Earlier this week, readers of the Colorado Springs Business Journal received an email that looked — at first glance — like a request to update their email address.
In reality, it was a message designed to raise awareness about cybersecurity issues and the threat to all businesses, and to let readers know about the National Cybersecurity Center’s latest business training seminar.
Some things that should have tipped people off: the blurry CSBJ logo, next month’s date, the fact we don’t send emails like this.
Still, about 20 percent of the recipients clicked on the email. And if it had been nefarious, those businesses, nonprofits and home networks would have been compromised.
Not everyone saw the benefit of the email — some accused us of tacky marketing stunts for an event; some said there was too much of the real thing out there to waste their time with the fake phishing email. But others said they appreciated the effort to show that no matter how stringent the firewall or the antivirus program, the human link is the weakest.
For all too many businesses, people represent the biggest threat to their cybersecurity — clicking on links that seem legitimate, responding to email clones that seem like they are from the boss, allowing malware into the system.
Recently, I heard of a nonprofit whose human resources manager received an email from her boss who was out of town on a business trip. The email asked for the W-2s of every single employee. It was from the boss, right? So she emailed out the employees’ information — and put each of them at risk.
To add insult to injury, the nonprofit didn’t have cybersecurity insurance, meaning it had to pay for identity theft protection for every employee, past and present.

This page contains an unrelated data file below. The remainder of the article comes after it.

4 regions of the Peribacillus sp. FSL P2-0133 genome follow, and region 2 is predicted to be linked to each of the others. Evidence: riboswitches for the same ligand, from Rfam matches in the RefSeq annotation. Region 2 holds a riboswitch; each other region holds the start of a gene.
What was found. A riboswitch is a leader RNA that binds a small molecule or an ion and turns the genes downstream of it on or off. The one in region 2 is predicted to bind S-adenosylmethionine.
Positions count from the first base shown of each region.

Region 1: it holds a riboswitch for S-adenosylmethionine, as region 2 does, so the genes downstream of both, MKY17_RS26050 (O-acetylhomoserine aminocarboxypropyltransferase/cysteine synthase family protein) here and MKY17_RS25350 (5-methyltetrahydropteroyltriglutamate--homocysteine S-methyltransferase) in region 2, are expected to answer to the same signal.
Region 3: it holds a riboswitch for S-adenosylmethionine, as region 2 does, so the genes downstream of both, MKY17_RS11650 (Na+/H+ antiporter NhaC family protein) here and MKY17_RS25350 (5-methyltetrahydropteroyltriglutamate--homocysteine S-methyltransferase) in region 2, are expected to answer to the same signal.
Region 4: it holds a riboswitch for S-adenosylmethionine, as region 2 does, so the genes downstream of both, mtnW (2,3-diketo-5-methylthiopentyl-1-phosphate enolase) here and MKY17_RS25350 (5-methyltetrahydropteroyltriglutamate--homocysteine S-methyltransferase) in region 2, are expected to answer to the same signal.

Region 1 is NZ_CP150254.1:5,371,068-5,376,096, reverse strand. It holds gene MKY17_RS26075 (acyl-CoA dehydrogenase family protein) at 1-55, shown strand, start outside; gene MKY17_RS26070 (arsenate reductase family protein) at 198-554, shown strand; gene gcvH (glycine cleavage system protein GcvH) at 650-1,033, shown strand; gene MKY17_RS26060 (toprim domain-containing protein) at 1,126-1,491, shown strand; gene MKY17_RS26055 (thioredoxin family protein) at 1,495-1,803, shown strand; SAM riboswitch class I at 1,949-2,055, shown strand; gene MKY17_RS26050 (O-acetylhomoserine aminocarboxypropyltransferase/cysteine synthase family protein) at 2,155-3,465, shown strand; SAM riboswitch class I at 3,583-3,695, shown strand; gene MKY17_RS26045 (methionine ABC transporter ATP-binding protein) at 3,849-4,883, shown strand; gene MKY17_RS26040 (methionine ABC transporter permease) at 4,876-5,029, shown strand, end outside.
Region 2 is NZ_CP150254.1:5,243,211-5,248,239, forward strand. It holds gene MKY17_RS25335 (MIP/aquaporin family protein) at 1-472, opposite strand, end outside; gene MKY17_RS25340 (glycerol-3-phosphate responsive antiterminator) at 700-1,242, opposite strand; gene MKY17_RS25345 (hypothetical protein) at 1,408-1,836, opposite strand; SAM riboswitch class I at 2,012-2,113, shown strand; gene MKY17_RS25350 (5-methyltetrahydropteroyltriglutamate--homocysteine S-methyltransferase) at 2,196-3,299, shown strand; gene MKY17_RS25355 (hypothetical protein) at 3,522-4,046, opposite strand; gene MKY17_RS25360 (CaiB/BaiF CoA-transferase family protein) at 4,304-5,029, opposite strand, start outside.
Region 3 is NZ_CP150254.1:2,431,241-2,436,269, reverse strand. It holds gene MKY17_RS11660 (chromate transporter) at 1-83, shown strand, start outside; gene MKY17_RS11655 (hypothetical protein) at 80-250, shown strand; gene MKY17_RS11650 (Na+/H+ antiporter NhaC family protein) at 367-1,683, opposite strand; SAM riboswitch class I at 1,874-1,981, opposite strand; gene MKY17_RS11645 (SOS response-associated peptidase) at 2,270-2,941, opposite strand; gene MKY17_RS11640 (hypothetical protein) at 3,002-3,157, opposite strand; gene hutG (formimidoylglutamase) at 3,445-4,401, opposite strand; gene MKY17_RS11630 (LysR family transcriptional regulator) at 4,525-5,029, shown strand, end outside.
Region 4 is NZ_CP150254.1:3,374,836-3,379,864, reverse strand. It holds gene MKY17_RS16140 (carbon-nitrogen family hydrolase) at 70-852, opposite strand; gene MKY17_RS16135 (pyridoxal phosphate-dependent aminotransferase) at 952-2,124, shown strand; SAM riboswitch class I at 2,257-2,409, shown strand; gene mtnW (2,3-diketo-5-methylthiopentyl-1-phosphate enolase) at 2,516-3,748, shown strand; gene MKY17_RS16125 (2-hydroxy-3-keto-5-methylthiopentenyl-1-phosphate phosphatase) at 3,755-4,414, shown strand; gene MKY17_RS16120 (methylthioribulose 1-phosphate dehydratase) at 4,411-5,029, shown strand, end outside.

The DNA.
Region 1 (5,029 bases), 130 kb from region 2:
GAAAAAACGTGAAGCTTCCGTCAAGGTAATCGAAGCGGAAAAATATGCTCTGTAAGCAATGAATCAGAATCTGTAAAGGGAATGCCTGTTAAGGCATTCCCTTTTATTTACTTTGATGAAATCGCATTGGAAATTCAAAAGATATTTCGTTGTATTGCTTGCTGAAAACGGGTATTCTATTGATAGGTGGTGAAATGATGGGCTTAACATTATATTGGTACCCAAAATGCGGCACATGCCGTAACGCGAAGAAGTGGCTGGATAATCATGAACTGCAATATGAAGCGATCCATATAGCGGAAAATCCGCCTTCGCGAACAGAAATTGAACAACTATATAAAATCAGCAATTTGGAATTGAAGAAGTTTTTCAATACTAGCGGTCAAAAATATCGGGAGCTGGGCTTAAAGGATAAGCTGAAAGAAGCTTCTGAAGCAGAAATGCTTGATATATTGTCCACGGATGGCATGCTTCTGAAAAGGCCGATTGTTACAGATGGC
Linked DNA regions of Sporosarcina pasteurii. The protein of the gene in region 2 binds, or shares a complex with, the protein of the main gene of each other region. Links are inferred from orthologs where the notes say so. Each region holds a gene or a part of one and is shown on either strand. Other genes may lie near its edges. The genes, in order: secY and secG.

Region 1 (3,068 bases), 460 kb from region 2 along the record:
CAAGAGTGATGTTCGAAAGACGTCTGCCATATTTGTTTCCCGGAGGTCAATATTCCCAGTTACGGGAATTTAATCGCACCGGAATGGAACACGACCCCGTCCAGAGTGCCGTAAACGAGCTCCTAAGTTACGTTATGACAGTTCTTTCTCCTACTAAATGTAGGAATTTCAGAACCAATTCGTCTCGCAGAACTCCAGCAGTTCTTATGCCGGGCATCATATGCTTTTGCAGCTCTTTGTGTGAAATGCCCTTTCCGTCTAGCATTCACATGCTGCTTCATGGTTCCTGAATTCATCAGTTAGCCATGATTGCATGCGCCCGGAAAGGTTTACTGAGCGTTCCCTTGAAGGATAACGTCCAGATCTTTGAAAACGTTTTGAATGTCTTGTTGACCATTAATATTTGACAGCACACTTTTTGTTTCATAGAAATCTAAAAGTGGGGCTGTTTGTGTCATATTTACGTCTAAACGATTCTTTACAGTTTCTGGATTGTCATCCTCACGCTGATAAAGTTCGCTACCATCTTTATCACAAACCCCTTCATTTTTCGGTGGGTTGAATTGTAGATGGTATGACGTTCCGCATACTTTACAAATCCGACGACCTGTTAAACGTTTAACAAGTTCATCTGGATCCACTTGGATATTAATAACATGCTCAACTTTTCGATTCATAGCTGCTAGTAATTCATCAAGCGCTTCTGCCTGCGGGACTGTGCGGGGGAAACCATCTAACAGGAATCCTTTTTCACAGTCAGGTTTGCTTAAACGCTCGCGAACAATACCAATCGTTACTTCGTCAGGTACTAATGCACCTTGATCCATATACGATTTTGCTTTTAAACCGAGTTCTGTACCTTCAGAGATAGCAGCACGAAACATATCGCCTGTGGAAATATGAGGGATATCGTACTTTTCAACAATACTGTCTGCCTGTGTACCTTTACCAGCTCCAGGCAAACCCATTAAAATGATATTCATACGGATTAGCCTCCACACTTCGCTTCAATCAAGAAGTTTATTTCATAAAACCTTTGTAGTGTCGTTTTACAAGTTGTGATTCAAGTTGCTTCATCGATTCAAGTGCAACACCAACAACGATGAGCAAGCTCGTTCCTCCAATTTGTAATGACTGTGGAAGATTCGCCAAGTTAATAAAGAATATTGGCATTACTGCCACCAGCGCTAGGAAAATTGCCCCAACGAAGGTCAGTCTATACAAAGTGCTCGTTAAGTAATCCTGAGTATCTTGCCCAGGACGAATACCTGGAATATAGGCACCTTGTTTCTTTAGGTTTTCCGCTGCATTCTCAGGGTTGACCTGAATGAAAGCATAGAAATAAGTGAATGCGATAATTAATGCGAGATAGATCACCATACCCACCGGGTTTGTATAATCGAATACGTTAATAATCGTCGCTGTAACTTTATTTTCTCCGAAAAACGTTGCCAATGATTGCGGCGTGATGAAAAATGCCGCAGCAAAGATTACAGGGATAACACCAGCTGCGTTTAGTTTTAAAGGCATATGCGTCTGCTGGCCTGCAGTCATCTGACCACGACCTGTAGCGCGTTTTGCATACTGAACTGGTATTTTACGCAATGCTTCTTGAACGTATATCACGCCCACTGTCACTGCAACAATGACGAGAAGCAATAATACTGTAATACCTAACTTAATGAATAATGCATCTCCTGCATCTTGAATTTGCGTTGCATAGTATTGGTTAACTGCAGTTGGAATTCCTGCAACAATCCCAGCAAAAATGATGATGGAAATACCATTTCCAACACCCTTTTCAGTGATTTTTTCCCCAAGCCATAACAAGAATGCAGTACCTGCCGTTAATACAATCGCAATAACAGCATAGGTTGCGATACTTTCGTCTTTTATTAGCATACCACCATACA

Cybersecurity should be a part of every business plan. How do you protect your clients’ identities; how do you safeguard the company’s accounting information, its bank accounts and your employees’ identifying information?
Unfortunately, too many companies try to go it alone, don’t have the right security protocols in place and have failed to educate employees about the dangers of cybercrime.
Experts say the costs associated with cybercrime will climb to $6 trillion a year by 2021. Much of that money is spent on trying to pay for identity-theft protection, covering client expenses and trying to rebuild corporate reputations as a trusted place to do business.
All the cybercrime — socially engineered attacks, fake Wi-Fi setups, false email links — means that cybersecurity should be top of mind, no matter where the email comes from. And for all the ways criminals are probing networks, prying at corners, checking out social media for the right clues and information about a business, there are ways to combat and correct errors to prevent unlawful and costly network intrusions.
About 80 percent of the 3,500 people who received the CSBJ email recognized it as suspicious. They didn’t click on the email; they were cautious. Those who did click were directed to a webpage that defined phishing attacks — and they were given information about the NCC’s upcoming oversight seminar.
The results don’t surprise Rodney Gullatte, owner of Firma IT Solutions and sponsor of the upcoming cybersecurity training. People, he says, never learn. And too often, businesses place cybersecurity — and paying for it — at the bottom of their priorities lists. He routinely works with businesses that have failed to safeguard clients’ personal information.
Through its education, research and a rapid-response component, the NCC’s goals are to help businesses learn how to protect networks, train employees to delete the suspicious email, and help formulate a response if the unthinkable happens.
The training in Colorado Springs is just one of several seminars across the state. Limited to 25 people, it’s an opportunity to learn from experts about the cyber criminals who are out there, their ever-evolving methods and where the biggest threats come from.
When: 8 a.m.-noon, Thursday, Aug. 10
Where: Catalyst Campus